LAS VEGAS--While lawmakers and regulators acknowledge the nation's need for more mobile broadband spectrum, it doesn't appear those airwaves will become available anytime soon. And how that spectrum will be made available to users is still under debate.
The topic of spectrum for mobile broadband came up in several different venues here at the Consumer Electronics Show. And statements by the likes of FCC Chairman Julius Genachowski, Google's (NASDAQ:GOOG) Senior Policy Counsel Rick Whitt and others reveal wide gaps in consensus on how to move forward.
"My message today is simple. We need to get it done now and we need to get it done right," Genachowksi said. "Few areas hold more promise for creating jobs than mobile."
Up for grabs is an estimated $25 billion that could be generated by the auction of spectrum licenses currently held by the nation's local TV broadcasters. Congress must first authorize the release of those licenses to the FCC for auction (broadcasters would get a cut of auction revenues in return for giving up those licenses), and legislation winding through the Senate and House would permit those auctions. However, current versions of that legislation would put stipulations on how the FCC goes about auctioning the spectrum, stipulations that the FCC argues will hinder its ability to effectively sell the airwaves to interested parties.
On the legislator side of the argument was Neil Fried, senior telecommunications counsel for the U.S. House of Representatives Committee on Energy and Commerce, who said during a CES panel session that the FCC shouldn't be allowed to put stipulations like open access on the spectrum licenses. The FCC put open access provisions on portions of the 700 MHz spectrum it auctioned in 2008, licenses that Verizon Wireless (NYSE:VZ) ultimately won in the auction.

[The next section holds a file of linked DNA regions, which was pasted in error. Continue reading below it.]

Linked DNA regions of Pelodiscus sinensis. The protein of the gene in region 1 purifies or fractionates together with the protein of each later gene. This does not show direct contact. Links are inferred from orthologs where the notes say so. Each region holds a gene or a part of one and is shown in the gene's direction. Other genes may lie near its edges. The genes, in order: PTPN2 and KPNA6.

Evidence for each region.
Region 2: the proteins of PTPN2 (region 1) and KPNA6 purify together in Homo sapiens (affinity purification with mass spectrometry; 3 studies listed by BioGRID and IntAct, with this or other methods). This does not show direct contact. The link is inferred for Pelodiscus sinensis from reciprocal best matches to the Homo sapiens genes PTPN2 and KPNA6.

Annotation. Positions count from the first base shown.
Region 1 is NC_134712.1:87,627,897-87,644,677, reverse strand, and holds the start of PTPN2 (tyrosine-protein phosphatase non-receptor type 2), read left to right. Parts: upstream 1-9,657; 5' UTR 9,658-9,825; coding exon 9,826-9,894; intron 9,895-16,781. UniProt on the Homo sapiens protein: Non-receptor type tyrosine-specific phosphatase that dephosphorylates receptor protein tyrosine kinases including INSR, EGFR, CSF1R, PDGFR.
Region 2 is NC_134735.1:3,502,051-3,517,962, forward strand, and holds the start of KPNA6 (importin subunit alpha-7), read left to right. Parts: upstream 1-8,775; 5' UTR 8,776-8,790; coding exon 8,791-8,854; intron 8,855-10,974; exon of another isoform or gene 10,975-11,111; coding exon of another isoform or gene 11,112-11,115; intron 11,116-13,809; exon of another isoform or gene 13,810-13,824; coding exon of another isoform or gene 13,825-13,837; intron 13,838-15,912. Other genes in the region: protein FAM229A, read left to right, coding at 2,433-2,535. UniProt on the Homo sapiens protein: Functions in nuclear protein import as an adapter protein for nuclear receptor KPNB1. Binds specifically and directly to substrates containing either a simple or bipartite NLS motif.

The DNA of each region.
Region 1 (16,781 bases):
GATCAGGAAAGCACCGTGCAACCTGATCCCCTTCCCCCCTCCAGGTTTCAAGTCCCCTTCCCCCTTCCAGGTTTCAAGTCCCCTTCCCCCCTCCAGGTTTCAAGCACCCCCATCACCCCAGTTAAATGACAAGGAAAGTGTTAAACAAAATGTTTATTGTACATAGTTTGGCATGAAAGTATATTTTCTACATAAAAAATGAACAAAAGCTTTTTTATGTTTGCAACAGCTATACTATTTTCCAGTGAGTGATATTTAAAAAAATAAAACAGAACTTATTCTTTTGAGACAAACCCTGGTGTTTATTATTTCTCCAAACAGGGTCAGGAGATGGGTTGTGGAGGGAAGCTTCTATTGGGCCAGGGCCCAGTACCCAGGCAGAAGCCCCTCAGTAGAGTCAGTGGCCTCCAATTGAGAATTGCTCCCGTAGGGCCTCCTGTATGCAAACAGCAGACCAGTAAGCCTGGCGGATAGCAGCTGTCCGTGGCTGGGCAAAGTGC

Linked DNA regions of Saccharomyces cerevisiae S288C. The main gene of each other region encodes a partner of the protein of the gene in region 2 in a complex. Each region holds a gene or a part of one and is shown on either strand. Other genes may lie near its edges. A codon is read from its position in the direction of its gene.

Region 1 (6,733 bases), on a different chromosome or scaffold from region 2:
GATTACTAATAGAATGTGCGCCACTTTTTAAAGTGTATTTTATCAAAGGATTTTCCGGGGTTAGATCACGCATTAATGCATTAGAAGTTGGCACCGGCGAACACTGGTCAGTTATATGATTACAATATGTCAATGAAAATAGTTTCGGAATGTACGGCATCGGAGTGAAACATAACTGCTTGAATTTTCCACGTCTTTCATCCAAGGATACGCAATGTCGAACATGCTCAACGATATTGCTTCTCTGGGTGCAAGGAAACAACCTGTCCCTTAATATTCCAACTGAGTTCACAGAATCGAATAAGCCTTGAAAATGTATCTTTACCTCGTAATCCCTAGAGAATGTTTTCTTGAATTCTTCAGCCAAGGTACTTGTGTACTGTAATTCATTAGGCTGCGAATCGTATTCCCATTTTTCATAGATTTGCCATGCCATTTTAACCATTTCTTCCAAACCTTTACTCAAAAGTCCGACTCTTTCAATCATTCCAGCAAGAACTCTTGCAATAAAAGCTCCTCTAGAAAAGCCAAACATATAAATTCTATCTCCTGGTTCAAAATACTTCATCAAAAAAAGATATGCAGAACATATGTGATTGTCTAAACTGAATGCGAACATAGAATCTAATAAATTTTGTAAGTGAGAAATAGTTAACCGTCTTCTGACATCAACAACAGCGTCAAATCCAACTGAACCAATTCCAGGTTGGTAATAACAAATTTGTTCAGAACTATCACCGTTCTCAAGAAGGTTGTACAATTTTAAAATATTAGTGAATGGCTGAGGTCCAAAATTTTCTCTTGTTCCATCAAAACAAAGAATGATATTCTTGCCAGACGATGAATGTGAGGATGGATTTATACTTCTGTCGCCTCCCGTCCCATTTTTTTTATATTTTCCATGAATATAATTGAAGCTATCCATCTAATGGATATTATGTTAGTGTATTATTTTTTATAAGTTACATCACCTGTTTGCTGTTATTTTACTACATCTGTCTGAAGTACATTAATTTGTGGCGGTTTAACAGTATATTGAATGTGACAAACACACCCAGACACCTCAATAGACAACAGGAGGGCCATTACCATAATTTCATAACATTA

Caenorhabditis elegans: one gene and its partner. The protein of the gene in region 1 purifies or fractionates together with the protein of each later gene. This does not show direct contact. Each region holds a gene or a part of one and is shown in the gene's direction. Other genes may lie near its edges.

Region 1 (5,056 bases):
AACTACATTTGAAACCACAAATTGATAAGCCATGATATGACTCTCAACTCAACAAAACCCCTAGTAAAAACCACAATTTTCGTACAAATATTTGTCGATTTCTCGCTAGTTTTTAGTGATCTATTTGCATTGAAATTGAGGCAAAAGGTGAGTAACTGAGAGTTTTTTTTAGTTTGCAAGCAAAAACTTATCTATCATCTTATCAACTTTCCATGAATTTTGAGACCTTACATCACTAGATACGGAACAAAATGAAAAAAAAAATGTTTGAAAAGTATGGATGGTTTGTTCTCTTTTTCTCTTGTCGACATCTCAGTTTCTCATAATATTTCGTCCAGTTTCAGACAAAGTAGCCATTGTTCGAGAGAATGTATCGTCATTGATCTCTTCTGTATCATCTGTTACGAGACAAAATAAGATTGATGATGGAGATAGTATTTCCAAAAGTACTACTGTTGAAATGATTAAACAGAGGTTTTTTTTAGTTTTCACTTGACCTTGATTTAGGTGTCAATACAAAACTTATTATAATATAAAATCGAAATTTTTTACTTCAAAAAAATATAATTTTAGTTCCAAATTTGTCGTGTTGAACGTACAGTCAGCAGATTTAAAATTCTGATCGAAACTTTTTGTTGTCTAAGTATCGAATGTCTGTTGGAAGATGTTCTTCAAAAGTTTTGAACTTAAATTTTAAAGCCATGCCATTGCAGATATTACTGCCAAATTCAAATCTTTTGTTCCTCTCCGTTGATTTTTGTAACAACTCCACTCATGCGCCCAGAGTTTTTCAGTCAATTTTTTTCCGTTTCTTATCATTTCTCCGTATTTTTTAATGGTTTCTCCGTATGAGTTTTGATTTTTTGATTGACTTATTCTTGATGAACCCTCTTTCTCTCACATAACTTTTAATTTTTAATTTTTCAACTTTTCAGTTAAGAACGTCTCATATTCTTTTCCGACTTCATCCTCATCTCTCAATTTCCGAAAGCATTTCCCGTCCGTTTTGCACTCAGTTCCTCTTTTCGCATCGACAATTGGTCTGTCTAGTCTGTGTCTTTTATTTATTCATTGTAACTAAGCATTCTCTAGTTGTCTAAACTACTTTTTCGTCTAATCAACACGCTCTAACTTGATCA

But the FCC's Rick Kaplan, chief of the Wireless Telecommunications Bureau, argued that the agency should be free to manage the auction as it sees fit, and noted that the FCC has successfully conducted more than 80 spectrum auctions.
Another point of contention among those at the CES spectrum session was whether portions of the TV broadcasters' spectrum should be made available for unlicensed use. Fried said that spectrum at 700 MHz and below should be auctioned off in a licensed scenario since wireless carriers and others could then build it out for wide area mobile broadband networks. Fried described the spectrum as "beachfront property" that should be auctioned.
However, Google's Whitt said that at least a portion of TV broadcasters' spectrum should be devoted to unlicensed use. "We want a couple of public beaches," he said.
Though Tom Power, who is part of the White House's office of science and technology, said President Obama hasn't taken a specific position on the matter of licensed vs. unlicensed spectrum, he said the availability of unlicensed spectrum has helped generate significant innovations. He pointed to Apple's (NASDAQ:AAPL) iPad, which makes use of unlicensed Wi-Fi spectrum, and questioned whether Apple would have developed the device in the absence of unlicensed Wi-Fi.
Finally, the FCC's Kaplan pointed out that even if arguments over incentive auctions are resolved, the process of auctioning the spectrum will still take years. "We're looking at a 3-5 year problem that we're trying to solve," he said.
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